By Aida Zilelian
It seems impossible to memorialize the life of a prolific translator a decade after his passing. Especially if you knew him for much of your life. I looked at my calendar today and it marks eleven years this May since Aris Sevag died. I don’t reflect on how much time has gone by. For me, his death stands still. It was only after his passing that I was able to understand who he truly was, beyond his life’s work and his care and love for me as my stepfather.
For the Armenian community, Aris was a treasure. He edited and translated hundreds of literary works from Armenian to English interchangeably, bringing to life excerpts, articles, books, and memoirs of Armenians who would have long been forgotten had it not been for his voracious — compulsive, really — desire to extract the meaning of words in its purest divination. I recently discovered that a collection of short stories, seven of which he had translated, Armenian-American Sketches by Bedros Keljik was selected as the winner of the 2020 Dr. Sona Aronian Book Prizes for Excellence in Armenian Studies. Aris’ bibliography could fill volumes. One of his most notable masterpieces was his translation of Armenian Golgotha (2010, Knopf), a 500-page memoir by the priest Grigoris Balakian, who was arrested and deported during the Armenian Genocide, where he bore witness to the annihilation of his people.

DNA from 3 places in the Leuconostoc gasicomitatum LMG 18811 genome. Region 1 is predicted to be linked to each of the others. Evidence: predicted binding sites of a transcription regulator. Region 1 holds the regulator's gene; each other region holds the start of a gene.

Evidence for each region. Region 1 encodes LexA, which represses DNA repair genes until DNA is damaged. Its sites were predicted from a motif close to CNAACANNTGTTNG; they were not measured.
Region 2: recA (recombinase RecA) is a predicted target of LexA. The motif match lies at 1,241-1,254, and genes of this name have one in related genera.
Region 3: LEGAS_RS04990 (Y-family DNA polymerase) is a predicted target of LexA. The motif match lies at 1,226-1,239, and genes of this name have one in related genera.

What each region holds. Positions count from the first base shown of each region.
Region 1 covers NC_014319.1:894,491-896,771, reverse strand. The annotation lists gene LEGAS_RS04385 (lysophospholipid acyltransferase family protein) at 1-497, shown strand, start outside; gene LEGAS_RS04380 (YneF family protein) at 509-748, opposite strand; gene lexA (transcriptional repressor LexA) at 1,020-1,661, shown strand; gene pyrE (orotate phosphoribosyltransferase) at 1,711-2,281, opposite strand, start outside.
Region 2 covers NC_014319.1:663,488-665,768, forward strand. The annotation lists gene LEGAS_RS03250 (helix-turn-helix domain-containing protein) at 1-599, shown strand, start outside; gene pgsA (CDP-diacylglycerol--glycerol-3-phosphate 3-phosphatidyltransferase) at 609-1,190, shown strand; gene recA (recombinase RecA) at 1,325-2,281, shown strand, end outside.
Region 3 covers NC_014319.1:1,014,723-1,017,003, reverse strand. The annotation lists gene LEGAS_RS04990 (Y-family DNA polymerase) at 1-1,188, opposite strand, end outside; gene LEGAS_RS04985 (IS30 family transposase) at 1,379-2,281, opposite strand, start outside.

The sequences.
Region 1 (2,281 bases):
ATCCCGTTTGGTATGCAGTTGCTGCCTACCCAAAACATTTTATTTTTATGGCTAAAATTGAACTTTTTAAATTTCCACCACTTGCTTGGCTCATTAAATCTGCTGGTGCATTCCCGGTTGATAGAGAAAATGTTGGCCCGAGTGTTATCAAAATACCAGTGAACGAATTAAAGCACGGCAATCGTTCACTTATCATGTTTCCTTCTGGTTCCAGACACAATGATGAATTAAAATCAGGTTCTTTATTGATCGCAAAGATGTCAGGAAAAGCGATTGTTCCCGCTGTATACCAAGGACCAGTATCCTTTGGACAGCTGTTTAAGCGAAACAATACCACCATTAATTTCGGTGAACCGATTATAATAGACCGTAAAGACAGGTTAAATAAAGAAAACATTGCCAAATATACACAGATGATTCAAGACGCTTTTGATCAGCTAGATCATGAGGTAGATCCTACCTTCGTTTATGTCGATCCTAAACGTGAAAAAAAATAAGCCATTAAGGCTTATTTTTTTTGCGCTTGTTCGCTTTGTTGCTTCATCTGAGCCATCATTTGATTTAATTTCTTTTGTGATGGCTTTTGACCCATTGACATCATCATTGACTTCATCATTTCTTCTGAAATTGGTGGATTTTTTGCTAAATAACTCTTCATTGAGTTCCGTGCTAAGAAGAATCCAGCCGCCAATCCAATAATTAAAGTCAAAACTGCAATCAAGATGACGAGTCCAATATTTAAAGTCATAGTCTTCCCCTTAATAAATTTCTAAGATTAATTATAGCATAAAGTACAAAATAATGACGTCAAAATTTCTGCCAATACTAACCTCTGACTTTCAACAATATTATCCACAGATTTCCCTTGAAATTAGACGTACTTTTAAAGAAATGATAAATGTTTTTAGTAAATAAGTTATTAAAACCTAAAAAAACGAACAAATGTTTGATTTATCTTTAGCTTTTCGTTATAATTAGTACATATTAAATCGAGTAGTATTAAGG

Aris told me once, “To say this is devastating to read…. It can take years off your life.”
He recounted the stories of his father, a professor of Physics, Dr. Manasseh Sevag, who was a Genocide survivor and a professor at the University of Pennsylvania.
The only way to truly understand his dedication to his craft, his passion for words and knowledge, was to step into his study, as I did for many, many years. He had so many books, custom shelves were built to fit his study from floor to ceiling. His desk was surrounded by a fortress of dictionaries and thesauruses. Oftentimes, one had to call out to him or look over the towering stacks to see if he was in the room. Somehow he was able to fit a clock radio (which perpetually played classical music), an amber ashtray, a small, high-powered fan and his asthmatic printer, alongside his collection of books. It was comedic, really. He lived and breathed, ostensibly, to edit and translate. In his leisure time, I would catch him in the middle of proofreading anything he saw in print — a restaurant menu, a poster on the subway, a billboard sign, a playbook at the theater.